There are a variety of retirement savings and investment plans available today.
If you work for a company that offers a 401(k) retirement plan then you should consider it strongly as your first choice for retirement savings. A company 401(k) plan has several advantages over other kinds of retirement savings. First, the contribution amount is deducted straight from your paycheck, meaning once the plan is started you need take no more action to save the money. Second, the contribution is made pre-tax, which means that the amount of the contribution is not counted as income, reducing your tax burden. Third, you pay no taxes on the plans earnings until they are withdrawn. Lastly, many employers will match a certain amount of the contributions. For example, if you contribute five percent of your pay, then your employer may match that contribution. This is essential a five percent pay increase to you and also doubles your retirement saving amount.
The other types of retirement saving accounts you should consider are Individual Retirement Accounts, or IRAs. There are two kinds of IRAs: the traditional or regular IRA and the Roth IRA, named after Senator William Roth who proposed the idea.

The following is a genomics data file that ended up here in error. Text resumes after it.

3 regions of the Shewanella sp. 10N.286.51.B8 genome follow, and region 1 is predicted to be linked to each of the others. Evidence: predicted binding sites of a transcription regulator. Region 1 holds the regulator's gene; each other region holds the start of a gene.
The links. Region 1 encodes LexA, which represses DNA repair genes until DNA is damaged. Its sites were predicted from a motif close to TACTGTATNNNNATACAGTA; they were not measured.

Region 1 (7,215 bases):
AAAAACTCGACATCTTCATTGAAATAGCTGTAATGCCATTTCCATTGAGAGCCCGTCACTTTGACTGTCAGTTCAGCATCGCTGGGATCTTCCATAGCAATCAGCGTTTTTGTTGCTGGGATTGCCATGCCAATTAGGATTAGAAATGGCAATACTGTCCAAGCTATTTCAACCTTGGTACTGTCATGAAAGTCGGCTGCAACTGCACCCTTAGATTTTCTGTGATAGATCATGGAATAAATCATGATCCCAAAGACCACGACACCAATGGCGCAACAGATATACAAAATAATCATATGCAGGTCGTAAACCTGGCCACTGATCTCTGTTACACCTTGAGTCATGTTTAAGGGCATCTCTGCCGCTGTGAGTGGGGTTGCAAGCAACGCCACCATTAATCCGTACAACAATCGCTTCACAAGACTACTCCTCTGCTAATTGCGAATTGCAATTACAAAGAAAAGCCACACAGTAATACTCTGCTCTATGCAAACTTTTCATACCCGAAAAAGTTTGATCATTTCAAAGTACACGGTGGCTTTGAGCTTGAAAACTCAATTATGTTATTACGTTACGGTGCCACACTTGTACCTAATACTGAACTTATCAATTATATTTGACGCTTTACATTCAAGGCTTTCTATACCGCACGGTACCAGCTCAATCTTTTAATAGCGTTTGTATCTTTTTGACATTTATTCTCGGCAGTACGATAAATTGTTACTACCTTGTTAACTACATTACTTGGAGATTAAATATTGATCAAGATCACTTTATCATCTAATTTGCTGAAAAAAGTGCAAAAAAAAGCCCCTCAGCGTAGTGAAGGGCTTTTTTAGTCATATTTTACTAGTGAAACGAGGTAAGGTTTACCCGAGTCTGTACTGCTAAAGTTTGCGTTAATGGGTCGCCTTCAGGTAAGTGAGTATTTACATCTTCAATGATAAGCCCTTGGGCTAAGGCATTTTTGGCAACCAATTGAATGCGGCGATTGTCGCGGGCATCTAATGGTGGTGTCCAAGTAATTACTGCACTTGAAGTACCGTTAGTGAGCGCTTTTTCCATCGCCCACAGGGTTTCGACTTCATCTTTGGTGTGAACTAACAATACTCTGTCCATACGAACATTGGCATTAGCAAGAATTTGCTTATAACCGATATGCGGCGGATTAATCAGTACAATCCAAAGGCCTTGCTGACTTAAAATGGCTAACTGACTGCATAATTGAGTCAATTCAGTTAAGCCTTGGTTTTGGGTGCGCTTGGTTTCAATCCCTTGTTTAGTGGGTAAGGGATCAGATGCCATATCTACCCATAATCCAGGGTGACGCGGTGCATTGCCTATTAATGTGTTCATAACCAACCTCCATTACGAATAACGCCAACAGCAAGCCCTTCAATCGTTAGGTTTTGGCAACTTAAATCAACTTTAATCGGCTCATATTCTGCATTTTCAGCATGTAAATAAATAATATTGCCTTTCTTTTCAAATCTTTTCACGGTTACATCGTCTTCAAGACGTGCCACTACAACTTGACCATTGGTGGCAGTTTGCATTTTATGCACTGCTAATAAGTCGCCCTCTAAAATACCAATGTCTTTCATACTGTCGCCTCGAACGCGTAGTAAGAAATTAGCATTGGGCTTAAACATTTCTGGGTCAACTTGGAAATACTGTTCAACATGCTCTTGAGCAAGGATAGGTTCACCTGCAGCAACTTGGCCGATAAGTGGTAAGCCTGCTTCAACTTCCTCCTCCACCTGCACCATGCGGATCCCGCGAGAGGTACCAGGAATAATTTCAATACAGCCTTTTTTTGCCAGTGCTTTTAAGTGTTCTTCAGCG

With traditional IRAs contributions are made pre-tax, which lowers your tax liability in the year you make the contribution, but taxes must be paid on the earnings at the time of withdrawal. Also there are income limits and other restriction on being able to have a traditional IRA. For example you may not deduct the contribution amount if you have an employer sponsored retirement plan, or 401 (k) and/or have an adjusted gross income over a certain amount: $56,000 to $66,000 for single filers and $89,000 to $109,000 for joint filers in 2010. Also there are contribution limits with a regular IRA, in 2010 you could contribute a maximum $5000 dollars and an additional $1000 “catch up” money, if you are over 50 years old.
A Roth IRA is very similar to the regular IRA. The contribution limits are the same ($5000 for those under 50, $6000 for those over 50). However, any contribution to a Roth IRA is not pre-tax and so is taxed at the current rate. The advantage of the Roth IRA over a traditional IRA is that earnings are tax free at the time of withdrawal. Also, the income limits to contribute to a Roth are higher than they are to contribute to a regular IRA. Single filers may earn up to $105,000 to qualify for the full contribution; and up to $167,000 for joint filers to qualify for the full contribution.
Please remember it is never too late or too early to start saving for retirement and the three plans above are very good vehicles for saving for retirement.